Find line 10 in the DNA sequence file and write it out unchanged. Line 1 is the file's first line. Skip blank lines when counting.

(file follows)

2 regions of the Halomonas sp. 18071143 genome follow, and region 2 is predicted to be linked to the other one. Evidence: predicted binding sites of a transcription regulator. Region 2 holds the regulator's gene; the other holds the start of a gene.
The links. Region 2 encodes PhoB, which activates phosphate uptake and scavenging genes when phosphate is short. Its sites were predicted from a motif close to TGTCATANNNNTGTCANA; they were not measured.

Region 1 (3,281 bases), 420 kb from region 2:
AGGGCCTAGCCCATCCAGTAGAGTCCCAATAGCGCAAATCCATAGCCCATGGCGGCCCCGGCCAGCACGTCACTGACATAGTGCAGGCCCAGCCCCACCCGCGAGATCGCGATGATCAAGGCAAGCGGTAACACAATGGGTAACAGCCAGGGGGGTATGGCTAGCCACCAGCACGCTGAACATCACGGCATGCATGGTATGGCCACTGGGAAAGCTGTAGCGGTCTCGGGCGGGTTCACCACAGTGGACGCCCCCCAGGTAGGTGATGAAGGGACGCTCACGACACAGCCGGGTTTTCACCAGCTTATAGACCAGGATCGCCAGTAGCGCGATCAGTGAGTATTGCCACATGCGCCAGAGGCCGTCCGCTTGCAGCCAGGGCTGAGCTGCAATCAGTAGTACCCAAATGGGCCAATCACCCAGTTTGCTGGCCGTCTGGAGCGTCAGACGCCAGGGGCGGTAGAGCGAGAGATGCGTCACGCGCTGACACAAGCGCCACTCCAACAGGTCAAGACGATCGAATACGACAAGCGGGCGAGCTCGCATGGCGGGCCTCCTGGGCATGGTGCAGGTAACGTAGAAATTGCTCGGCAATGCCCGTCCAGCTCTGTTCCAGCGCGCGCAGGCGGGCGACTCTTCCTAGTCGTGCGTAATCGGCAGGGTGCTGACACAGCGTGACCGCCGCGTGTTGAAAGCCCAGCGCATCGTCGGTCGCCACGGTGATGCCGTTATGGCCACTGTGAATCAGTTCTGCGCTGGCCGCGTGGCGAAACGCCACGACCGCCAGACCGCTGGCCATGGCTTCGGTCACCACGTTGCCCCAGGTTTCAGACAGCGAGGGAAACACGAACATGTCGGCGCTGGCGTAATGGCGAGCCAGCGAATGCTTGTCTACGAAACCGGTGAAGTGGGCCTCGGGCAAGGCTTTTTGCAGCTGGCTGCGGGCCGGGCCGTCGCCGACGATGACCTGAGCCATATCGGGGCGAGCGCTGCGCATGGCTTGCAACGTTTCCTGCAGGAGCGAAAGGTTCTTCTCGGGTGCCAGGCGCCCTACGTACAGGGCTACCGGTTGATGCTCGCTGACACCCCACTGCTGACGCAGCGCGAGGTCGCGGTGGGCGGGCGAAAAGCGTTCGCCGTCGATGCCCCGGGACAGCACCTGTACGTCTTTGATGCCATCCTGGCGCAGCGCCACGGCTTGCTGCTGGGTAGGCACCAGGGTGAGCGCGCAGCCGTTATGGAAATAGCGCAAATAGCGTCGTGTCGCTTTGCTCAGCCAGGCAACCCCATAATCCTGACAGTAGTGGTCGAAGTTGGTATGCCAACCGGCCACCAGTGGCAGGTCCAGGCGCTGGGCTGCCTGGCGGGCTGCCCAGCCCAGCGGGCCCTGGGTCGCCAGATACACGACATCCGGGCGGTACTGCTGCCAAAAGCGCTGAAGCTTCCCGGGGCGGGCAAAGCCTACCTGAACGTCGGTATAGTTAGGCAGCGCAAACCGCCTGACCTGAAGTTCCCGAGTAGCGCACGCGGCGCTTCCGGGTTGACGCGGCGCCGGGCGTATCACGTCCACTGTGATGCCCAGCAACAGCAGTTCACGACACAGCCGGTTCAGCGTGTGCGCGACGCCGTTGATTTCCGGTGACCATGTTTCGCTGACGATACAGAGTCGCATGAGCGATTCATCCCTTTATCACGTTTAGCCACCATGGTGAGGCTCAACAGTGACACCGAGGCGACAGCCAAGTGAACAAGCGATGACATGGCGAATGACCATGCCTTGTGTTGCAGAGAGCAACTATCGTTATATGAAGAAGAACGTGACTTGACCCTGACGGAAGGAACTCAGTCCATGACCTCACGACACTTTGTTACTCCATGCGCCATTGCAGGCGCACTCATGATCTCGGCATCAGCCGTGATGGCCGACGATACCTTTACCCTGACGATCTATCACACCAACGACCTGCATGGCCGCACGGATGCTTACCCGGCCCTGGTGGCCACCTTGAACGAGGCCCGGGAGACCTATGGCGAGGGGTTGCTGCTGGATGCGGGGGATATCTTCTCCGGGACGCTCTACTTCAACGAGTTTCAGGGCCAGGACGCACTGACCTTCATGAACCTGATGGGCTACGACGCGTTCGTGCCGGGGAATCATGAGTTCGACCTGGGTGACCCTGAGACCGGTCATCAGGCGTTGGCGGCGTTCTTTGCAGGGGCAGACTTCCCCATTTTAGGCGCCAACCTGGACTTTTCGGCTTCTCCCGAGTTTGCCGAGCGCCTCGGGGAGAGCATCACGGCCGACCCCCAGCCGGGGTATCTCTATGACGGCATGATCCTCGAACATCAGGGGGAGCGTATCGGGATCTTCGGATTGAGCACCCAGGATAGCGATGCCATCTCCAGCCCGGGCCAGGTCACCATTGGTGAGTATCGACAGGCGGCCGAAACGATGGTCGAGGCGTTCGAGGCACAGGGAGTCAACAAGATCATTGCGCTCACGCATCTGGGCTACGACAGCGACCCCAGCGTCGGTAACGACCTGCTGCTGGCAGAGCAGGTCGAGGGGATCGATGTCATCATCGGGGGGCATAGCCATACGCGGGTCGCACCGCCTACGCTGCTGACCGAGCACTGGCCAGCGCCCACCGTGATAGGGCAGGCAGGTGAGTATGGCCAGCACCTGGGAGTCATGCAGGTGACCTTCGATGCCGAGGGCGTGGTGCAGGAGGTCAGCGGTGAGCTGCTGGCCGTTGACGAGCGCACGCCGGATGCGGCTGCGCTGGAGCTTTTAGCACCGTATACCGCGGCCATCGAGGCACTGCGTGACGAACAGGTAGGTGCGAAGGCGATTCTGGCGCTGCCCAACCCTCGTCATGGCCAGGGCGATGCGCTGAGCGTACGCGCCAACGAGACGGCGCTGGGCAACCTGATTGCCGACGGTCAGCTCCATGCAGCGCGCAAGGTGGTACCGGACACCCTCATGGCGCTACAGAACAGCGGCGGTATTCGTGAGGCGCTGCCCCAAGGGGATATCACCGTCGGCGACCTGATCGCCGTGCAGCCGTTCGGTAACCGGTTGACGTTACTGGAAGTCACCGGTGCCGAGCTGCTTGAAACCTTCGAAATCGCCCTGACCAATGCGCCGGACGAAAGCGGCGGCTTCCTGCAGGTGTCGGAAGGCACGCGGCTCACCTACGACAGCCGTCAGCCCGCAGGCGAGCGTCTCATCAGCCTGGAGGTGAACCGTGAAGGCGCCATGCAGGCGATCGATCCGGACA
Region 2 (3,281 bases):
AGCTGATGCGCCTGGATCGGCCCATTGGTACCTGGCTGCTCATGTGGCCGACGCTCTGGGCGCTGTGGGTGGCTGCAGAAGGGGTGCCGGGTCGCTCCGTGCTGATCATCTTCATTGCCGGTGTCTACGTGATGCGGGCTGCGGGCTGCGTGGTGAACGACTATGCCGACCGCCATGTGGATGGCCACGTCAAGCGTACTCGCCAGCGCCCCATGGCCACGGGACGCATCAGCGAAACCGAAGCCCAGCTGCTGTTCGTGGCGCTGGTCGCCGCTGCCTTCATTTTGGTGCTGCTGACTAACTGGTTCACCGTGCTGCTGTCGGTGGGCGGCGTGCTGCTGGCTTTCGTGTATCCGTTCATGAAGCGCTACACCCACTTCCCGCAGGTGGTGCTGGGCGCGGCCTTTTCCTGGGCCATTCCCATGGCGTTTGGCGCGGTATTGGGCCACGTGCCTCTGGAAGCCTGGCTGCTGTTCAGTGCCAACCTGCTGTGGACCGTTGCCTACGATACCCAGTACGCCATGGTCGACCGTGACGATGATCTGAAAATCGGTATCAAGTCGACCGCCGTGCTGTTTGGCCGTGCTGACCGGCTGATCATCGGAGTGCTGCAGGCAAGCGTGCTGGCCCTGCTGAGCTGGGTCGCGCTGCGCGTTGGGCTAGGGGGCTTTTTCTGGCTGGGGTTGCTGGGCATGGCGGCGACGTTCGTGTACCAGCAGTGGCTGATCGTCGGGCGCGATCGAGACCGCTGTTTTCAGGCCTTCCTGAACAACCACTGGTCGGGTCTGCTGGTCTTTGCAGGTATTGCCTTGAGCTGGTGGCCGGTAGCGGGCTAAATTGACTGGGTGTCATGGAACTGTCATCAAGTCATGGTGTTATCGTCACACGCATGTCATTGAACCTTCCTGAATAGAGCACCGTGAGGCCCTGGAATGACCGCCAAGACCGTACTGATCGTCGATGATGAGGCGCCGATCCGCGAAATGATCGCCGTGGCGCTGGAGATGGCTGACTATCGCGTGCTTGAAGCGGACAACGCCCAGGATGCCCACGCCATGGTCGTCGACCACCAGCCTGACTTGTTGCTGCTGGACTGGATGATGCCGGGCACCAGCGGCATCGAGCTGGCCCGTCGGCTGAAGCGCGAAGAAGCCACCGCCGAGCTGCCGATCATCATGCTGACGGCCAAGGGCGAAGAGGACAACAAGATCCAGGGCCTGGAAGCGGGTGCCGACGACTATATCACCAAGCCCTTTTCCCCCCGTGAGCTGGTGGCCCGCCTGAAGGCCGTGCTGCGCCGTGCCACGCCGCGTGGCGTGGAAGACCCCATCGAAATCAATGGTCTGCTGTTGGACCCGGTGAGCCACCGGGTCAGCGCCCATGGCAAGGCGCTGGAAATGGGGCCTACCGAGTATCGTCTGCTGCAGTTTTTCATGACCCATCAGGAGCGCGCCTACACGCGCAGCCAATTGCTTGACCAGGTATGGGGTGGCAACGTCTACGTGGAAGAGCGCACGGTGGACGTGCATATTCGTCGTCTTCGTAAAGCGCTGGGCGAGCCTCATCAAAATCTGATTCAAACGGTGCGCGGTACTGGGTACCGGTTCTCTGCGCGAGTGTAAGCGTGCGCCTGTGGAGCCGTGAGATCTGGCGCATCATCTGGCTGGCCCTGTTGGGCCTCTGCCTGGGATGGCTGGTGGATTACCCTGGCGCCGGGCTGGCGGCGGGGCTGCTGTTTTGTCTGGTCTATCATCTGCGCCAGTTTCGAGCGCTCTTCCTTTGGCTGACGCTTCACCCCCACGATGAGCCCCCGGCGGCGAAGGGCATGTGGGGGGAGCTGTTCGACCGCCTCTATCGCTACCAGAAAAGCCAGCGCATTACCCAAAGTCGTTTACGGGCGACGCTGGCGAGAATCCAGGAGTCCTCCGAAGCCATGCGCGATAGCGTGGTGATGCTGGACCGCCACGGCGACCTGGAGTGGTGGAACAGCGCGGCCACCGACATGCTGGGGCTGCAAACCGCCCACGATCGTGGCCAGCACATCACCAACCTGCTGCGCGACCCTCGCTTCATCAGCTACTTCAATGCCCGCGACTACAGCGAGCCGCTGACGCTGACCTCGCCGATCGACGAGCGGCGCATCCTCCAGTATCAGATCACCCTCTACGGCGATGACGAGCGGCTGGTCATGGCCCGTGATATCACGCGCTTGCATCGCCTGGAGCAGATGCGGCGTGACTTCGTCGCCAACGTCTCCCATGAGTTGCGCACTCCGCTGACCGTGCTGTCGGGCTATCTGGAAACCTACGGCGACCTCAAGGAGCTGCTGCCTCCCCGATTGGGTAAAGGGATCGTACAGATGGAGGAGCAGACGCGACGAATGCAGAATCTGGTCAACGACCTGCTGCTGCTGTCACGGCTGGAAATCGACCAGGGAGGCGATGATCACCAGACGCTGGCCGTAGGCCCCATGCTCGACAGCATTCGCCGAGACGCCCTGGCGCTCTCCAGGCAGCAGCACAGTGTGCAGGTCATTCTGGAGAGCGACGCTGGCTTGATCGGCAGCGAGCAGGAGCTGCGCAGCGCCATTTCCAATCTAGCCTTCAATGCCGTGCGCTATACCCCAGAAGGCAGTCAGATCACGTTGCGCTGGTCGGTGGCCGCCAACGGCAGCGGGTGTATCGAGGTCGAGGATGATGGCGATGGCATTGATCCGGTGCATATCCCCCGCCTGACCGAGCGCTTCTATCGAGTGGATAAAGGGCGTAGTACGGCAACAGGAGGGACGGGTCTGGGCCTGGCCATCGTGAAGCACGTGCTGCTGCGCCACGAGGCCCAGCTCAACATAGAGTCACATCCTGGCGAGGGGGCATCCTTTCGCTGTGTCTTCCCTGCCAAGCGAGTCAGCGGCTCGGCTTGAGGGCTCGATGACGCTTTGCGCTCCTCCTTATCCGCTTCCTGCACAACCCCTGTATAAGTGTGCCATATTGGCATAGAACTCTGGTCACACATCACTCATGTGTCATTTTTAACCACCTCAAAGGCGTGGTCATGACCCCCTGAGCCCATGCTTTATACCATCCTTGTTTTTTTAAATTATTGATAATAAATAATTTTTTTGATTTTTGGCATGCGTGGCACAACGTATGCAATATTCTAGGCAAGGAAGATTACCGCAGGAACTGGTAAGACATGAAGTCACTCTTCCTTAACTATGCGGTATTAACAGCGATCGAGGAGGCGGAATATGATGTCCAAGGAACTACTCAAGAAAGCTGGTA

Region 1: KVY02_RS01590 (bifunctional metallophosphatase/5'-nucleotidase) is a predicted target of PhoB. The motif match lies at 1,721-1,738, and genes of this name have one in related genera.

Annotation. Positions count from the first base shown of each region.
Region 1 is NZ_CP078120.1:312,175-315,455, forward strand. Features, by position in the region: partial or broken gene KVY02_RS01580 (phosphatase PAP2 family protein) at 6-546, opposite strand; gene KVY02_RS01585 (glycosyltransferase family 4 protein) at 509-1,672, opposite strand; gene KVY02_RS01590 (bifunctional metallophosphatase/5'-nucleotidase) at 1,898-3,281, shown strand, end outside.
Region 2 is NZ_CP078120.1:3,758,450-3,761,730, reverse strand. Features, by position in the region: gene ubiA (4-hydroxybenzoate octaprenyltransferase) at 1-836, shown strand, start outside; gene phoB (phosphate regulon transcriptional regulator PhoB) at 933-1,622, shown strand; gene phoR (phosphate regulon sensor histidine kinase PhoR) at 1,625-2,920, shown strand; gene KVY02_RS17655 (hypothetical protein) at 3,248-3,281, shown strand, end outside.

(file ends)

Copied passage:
Region 2 is NZ_CP078120.1:3,758,450-3,761,730, reverse strand. Features, by position in the region: gene ubiA (4-hydroxybenzoate octaprenyltransferase) at 1-836, shown strand, start outside; gene phoB (phosphate regulon transcriptional regulator PhoB) at 933-1,622, shown strand; gene phoR (phosphate regulon sensor histidine kinase PhoR) at 1,625-2,920, shown strand; gene KVY02_RS17655 (hypothetical protein) at 3,248-3,281, shown strand, end outside.